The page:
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Silvano Fausti
Gesuita, biblista e scrittore
The first conflict in the Church
Read Acts 6:1–7

A community is never perfect. After Ananias and Sapphira’s lie (see previous article), there appears an injustice: the Apostles seem to favor the widows from their own country and neglect the others. This ethno-cultural discrimination gives rise to conflict.
If the external persecutions make the Church grow, this inner crisis runs the risk of breaking her up. Difficulties and mistakes will always be there. The normal procedure is to ignore them and act in order to choke the dissenting voices: “Cut down, hush!.” But the remedy is worse than the disease: it kills brotherhood and the prophetic word which would like to build it anew. To deny the sickness provokes mortal cancer!
The Apostles give us a good example: they recognize their sin of omission. Only in this way can they come to understand their identity. Not everything depends on them. Let the community choose those who are going to serve at the widows’ table whereas they themselves will dedicate themselves to prayer and the service of the Word. This is the Apostles’ task and their successors’! It is in this way that they should build up the Church. Without this basis, she collapses and falls into ruin.
It is the Year of Faith. The danger of all Jubilee Years is to celebrate beautiful liturgies if only the necessary changes are not faced (Cf. Isaiah 1:10–17). In the present account of the Acts, we are told what the faith, the Apostles have to pass on to every person, consists of. Faith doesn’t consist of our own ideas or knowing the catechism by heart: “Even the demons believe, but they shake with fear” (James 1:19). Faith becomes steadfast in prayer and in the ministry of the Word. These are the two means by which the twelve patriarchs of the Church “lay the foundation” of their community of new people. The genetic patrimony they are offering us are prayer and the Word. The former puts us in communion with the Father and the latter, with all the brethren to whom we are indebted of the Gospel (Cf. Romans 1:14ff). Other types of service, although useful or even necessary, belong to other people.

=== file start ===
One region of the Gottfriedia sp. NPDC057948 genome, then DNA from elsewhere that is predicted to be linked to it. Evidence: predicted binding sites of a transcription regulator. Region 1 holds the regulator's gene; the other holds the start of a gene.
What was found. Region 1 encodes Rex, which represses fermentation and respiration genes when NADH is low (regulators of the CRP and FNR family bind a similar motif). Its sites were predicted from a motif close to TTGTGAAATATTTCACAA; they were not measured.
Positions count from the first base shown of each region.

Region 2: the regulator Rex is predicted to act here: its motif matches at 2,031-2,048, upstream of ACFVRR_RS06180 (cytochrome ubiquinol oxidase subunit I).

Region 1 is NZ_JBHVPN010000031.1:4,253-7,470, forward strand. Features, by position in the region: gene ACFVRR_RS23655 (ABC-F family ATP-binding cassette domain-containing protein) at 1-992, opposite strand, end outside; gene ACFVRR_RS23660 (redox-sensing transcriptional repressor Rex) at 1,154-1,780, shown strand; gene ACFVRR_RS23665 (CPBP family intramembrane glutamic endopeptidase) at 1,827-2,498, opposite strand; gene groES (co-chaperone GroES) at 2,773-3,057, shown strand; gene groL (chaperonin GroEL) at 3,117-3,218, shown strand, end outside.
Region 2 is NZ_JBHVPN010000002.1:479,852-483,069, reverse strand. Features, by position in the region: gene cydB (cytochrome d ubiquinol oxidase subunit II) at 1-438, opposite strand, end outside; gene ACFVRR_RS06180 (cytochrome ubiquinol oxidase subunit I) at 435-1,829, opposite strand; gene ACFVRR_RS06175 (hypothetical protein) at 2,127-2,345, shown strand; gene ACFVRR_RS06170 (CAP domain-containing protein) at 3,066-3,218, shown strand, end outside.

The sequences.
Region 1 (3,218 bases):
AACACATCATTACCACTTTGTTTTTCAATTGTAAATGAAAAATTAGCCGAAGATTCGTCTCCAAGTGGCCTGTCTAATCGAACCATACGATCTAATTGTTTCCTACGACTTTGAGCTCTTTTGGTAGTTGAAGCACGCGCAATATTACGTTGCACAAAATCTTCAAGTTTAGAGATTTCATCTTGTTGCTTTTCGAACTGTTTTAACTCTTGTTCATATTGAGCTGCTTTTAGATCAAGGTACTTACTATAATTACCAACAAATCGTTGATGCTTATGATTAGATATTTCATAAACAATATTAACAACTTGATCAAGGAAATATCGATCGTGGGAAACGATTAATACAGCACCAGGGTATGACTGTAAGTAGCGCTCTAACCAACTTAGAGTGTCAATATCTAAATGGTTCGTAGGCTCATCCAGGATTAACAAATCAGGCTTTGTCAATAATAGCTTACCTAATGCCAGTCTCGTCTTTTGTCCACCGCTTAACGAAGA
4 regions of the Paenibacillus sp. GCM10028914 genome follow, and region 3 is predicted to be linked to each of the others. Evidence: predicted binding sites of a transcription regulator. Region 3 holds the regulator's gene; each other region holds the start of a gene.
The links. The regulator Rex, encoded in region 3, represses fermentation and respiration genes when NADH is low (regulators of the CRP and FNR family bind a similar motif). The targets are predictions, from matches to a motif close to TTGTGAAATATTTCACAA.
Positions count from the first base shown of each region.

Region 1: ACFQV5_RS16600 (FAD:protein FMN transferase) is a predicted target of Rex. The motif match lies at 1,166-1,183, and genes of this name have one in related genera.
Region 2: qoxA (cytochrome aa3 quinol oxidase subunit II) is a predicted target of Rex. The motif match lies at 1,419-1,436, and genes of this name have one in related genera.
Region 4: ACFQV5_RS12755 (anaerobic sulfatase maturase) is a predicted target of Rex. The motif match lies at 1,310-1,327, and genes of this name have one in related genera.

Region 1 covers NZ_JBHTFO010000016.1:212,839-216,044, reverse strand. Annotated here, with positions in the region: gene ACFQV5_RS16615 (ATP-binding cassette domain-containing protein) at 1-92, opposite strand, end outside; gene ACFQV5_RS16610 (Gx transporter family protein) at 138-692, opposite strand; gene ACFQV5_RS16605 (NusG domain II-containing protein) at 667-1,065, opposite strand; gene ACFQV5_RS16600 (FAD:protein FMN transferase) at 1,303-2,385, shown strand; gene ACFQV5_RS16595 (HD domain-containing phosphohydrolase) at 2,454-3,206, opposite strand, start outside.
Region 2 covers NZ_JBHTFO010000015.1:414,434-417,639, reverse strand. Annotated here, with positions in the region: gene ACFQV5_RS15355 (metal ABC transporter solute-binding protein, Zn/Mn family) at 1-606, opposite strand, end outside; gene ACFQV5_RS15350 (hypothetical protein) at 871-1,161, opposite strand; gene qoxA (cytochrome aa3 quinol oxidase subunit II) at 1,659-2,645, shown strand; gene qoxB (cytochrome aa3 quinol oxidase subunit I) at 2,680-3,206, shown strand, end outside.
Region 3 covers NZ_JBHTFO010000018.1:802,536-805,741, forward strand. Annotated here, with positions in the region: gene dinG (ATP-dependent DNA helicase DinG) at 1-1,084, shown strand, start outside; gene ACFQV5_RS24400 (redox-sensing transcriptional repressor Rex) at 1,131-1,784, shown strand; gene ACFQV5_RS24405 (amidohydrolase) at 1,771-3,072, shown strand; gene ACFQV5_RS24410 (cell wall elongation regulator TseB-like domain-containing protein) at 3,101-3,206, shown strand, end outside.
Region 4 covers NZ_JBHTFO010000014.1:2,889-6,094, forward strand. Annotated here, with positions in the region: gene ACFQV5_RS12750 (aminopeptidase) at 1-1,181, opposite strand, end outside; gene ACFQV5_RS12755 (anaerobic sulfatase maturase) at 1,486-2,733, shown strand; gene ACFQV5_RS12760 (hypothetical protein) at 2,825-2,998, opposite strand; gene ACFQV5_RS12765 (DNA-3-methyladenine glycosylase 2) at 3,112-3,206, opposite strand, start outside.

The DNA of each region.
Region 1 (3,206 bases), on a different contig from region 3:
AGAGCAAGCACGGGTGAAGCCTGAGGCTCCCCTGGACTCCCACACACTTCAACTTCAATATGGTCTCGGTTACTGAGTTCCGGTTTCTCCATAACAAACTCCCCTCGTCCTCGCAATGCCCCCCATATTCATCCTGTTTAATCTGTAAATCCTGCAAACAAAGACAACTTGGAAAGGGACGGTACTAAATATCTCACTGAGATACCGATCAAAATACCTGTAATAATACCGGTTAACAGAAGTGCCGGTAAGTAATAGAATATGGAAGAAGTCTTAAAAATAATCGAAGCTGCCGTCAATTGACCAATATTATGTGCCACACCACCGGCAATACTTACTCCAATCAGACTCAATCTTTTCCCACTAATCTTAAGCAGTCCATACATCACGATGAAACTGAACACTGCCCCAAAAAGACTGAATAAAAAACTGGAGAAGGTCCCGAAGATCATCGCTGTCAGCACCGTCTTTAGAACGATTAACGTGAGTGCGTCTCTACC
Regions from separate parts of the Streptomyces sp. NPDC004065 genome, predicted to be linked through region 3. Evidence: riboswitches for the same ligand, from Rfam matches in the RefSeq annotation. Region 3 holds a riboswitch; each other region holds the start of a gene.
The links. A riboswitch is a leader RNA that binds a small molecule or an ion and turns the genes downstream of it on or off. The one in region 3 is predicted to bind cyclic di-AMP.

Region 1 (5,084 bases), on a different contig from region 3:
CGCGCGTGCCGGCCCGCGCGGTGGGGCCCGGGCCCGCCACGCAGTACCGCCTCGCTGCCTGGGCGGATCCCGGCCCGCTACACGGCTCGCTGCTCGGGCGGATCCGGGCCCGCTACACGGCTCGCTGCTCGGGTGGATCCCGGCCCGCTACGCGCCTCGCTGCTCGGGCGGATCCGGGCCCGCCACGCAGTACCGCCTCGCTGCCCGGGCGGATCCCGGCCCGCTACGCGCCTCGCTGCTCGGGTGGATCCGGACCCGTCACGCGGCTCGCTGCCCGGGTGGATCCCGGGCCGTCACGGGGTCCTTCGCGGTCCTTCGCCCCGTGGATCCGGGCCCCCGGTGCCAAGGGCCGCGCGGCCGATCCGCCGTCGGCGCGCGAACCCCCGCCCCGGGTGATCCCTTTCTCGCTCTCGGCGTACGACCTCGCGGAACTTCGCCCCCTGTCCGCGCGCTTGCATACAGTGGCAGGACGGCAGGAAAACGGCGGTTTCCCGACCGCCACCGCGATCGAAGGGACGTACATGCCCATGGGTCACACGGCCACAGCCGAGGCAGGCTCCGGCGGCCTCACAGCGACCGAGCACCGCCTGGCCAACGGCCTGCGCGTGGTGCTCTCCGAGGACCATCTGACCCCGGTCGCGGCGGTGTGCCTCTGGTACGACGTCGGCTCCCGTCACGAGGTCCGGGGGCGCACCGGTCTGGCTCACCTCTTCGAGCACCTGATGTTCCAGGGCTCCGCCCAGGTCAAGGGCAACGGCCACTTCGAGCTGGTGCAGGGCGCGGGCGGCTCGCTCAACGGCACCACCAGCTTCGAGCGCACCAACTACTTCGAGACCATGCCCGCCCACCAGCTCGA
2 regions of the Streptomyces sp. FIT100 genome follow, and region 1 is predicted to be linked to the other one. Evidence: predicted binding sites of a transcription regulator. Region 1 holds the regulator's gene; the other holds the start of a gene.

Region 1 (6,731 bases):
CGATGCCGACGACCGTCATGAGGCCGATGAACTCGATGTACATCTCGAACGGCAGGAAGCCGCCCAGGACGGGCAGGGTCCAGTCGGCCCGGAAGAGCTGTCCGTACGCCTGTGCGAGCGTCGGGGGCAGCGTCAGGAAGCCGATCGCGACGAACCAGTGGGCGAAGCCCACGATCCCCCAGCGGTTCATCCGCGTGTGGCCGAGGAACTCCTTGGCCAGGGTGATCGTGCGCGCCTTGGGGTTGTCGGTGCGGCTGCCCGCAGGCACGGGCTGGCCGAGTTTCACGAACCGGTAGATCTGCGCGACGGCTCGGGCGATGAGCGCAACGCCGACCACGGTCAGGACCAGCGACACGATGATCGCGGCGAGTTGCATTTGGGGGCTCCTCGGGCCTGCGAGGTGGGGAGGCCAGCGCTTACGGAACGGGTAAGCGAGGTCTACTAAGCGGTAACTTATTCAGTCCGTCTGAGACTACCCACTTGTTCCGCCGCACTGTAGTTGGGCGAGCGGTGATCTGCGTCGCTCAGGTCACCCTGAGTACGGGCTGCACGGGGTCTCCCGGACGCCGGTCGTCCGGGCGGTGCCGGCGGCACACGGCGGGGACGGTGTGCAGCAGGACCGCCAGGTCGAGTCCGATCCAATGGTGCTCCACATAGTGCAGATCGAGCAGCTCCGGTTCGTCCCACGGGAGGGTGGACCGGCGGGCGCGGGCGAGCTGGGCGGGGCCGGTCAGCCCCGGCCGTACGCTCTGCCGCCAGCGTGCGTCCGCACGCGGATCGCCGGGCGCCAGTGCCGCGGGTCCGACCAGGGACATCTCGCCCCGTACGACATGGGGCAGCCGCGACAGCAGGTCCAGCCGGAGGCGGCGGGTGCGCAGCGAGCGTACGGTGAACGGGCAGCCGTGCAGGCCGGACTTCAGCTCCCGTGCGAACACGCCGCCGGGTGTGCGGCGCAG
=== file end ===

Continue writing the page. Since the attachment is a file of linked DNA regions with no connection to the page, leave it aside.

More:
There are different gifts. Everyone is responsible for putting what is his own at the disposal of the others. Our limitations are the need we have of the others: they create communion in diversity. And this is our likeness with God, Trini-Unity of Love. Prayer and ministry of the Word are the essence of the Christian faith. This binomial is fruitful. It generates every gift and is like the flesh of the service to the poor. Otherwise, our faith is empty (Cf. James 2:26; Matthew 25:40). Let us not love in word or speech but in deeds and in truth (1 John 3:18).
This year is also marked by the “celebration” of the 17th centenary of Constantine’s Edict, the Edict of Milan, 313 AD, which gave freedom to Christianity. Religious freedom is something good. It must be respected, especially that of the others. All religions demand it but very few of them grant it. Perhaps none. Nobody can take our Christian freedom away from us, not even persecution. Only our betrayal of the Gospel will take it away, whenever we prop up the powerful. Christianity, when it becomes a “state religion,” usually imposes the Gospel by means of laws and, eventually stakes, crusaders, dictatorships and various tricks in order to obtain exemptions and privileges. What an abomination! From subjects of persecution, we become persecutors! In order to defend undue privileges, we become unable to recognize the Lord of the poor.
I hope that the year 2013 is celebrated “with shame and blushing” because of the freedom we expect for ourselves and deny to others. Only one is the origin of the five wounds of the Church: forgetting the Word which announces a Crucified God. The Church must, again and again, cleanse its bridal face if it wants to be like her Bridegroom. It is a face which has grown very dim: at practical level, because of undue claims of domination and, at a deeper level, because of forgetting the Gospel.
In the place of the Gospel, we find so many doctrinal and normative documents. Of them, the great Thomas Aquinas could say again and again: Palea, palea! (Straw, straw), good only for burning. For evangelization, we do not need new texts or new languages. From of old, the Gospel is written on paper with ink. It now awaits to be written by the Spirit in my flesh, the only language that can be understood by all. Other words are only traps to ensnare proselytes.
© FCSF – Popoli, 20 gennaio 2013